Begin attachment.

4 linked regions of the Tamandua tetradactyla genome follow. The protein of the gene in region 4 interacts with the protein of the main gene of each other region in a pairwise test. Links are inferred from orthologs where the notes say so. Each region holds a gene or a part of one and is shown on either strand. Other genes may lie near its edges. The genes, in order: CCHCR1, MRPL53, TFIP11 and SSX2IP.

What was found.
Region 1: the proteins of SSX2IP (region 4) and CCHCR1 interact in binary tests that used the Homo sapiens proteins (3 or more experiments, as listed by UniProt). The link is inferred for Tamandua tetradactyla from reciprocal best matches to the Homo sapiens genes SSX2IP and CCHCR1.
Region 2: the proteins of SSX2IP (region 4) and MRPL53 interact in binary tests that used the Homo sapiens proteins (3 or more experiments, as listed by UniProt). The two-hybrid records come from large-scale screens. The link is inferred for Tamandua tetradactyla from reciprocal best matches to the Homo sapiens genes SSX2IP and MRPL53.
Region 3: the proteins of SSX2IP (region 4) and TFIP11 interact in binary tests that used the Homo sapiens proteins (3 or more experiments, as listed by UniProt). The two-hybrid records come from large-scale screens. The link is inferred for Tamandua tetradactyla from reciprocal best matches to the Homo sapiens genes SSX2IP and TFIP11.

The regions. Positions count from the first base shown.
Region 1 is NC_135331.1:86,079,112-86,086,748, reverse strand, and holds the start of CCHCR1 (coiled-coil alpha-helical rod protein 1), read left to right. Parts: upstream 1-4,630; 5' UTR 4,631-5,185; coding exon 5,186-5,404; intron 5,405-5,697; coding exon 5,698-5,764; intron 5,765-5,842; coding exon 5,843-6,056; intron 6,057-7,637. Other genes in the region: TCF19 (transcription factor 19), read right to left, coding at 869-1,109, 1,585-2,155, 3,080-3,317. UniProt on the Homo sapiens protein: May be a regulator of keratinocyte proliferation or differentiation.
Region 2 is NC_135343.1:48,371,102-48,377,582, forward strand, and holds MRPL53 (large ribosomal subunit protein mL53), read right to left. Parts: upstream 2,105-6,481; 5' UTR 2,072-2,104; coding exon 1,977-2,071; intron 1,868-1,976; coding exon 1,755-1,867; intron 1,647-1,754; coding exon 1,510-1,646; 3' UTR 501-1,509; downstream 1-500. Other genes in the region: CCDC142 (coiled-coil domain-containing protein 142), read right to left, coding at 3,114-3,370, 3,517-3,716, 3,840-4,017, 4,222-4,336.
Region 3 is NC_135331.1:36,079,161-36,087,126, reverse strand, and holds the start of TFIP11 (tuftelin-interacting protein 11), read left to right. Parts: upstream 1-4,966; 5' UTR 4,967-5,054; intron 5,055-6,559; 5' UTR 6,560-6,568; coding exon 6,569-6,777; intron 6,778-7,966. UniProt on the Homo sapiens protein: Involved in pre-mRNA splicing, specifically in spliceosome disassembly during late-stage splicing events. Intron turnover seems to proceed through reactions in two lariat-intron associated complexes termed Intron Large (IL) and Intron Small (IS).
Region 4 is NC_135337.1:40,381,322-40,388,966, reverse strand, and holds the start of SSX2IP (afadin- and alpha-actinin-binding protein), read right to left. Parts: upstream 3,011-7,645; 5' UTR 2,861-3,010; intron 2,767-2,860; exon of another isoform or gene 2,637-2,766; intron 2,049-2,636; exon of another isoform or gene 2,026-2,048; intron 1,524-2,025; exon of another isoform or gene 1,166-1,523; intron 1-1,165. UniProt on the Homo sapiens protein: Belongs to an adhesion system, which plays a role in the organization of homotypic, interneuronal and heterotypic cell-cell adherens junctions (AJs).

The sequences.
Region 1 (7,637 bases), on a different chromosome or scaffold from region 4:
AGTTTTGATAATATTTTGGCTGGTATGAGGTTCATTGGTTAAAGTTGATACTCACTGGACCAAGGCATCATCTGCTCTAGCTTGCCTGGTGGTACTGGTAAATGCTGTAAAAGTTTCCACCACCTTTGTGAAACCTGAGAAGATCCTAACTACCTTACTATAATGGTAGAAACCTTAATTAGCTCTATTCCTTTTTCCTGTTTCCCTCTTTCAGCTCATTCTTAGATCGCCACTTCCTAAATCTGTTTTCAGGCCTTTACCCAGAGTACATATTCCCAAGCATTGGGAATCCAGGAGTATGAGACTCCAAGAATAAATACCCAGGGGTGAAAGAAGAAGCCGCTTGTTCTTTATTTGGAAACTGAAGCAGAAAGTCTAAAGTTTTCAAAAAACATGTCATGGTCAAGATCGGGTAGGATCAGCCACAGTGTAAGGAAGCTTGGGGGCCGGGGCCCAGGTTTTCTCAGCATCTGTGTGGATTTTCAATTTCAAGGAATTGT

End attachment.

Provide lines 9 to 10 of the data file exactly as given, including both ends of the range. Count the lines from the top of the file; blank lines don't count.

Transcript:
Region 3 is NC_135331.1:36,079,161-36,087,126, reverse strand, and holds the start of TFIP11 (tuftelin-interacting protein 11), read left to right. Parts: upstream 1-4,966; 5' UTR 4,967-5,054; intron 5,055-6,559; 5' UTR 6,560-6,568; coding exon 6,569-6,777; intron 6,778-7,966. UniProt on the Homo sapiens protein: Involved in pre-mRNA splicing, specifically in spliceosome disassembly during late-stage splicing events. Intron turnover seems to proceed through reactions in two lariat-intron associated complexes termed Intron Large (IL) and Intron Small (IS).
Region 4 is NC_135337.1:40,381,322-40,388,966, reverse strand, and holds the start of SSX2IP (afadin- and alpha-actinin-binding protein), read right to left. Parts: upstream 3,011-7,645; 5' UTR 2,861-3,010; intron 2,767-2,860; exon of another isoform or gene 2,637-2,766; intron 2,049-2,636; exon of another isoform or gene 2,026-2,048; intron 1,524-2,025; exon of another isoform or gene 1,166-1,523; intron 1-1,165. UniProt on the Homo sapiens protein: Belongs to an adhesion system, which plays a role in the organization of homotypic, interneuronal and heterotypic cell-cell adherens junctions (AJs).